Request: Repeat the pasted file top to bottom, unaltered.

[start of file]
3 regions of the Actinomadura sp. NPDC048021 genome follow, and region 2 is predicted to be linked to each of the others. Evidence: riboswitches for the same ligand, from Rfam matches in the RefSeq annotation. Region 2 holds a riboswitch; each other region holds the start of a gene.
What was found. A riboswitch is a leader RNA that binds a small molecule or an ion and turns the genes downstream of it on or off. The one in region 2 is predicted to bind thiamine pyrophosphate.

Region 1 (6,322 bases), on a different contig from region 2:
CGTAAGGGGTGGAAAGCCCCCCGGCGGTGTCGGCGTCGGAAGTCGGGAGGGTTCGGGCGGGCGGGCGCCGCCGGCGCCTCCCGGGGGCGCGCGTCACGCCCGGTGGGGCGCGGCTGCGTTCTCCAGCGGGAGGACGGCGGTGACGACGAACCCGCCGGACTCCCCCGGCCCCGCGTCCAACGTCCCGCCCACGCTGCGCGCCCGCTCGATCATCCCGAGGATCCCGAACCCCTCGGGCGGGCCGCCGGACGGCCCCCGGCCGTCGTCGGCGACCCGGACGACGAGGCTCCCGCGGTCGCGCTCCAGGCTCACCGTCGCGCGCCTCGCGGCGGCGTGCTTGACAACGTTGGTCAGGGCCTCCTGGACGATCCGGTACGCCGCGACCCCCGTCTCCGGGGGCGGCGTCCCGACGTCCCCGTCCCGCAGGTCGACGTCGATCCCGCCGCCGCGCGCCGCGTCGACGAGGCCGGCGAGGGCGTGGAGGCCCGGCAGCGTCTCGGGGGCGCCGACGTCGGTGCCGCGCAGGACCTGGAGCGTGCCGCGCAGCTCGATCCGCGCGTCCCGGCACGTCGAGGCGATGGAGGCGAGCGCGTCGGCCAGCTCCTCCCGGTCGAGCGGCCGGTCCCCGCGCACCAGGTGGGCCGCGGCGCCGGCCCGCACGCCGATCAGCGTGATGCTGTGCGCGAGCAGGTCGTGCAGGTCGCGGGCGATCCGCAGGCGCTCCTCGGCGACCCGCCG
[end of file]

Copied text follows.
3 regions of the Actinomadura sp. NPDC048021 genome follow, and region 2 is predicted to be linked to each of the others. Evidence: riboswitches for the same ligand, from Rfam matches in the RefSeq annotation. Region 2 holds a riboswitch; each other region holds the start of a gene.
What was found. A riboswitch is a leader RNA that binds a small molecule or an ion and turns the genes downstream of it on or off. The one in region 2 is predicted to bind thiamine pyrophosphate.

Region 1 (6,322 bases), on a different contig from region 2:
CGTAAGGGGTGGAAAGCCCCCCGGCGGTGTCGGCGTCGGAAGTCGGGAGGGTTCGGGCGGGCGGGCGCCGCCGGCGCCTCCCGGGGGCGCGCGTCACGCCCGGTGGGGCGCGGCTGCGTTCTCCAGCGGGAGGACGGCGGTGACGACGAACCCGCCGGACTCCCCCGGCCCCGCGTCCAACGTCCCGCCCACGCTGCGCGCCCGCTCGATCATCCCGAGGATCCCGAACCCCTCGGGCGGGCCGCCGGACGGCCCCCGGCCGTCGTCGGCGACCCGGACGACGAGGCTCCCGCGGTCGCGCTCCAGGCTCACCGTCGCGCGCCTCGCGGCGGCGTGCTTGACAACGTTGGTCAGGGCCTCCTGGACGATCCGGTACGCCGCGACCCCCGTCTCCGGGGGCGGCGTCCCGACGTCCCCGTCCCGCAGGTCGACGTCGATCCCGCCGCCGCGCGCCGCGTCGACGAGGCCGGCGAGGGCGTGGAGGCCCGGCAGCGTCTCGGGGGCGCCGACGTCGGTGCCGCGCAGGACCTGGAGCGTGCCGCGCAGCTCGATCCGCGCGTCCCGGCACGTCGAGGCGATGGAGGCGAGCGCGTCGGCCAGCTCCTCCCGGTCGAGCGGCCGGTCCCCGCGCACCAGGTGGGCCGCGGCGCCGGCCCGCACGCCGATCAGCGTGATGCTGTGCGCGAGCAGGTCGTGCAGGTCGCGGGCGATCCGCAGGCGCTCCTCGGCGACCCGCCG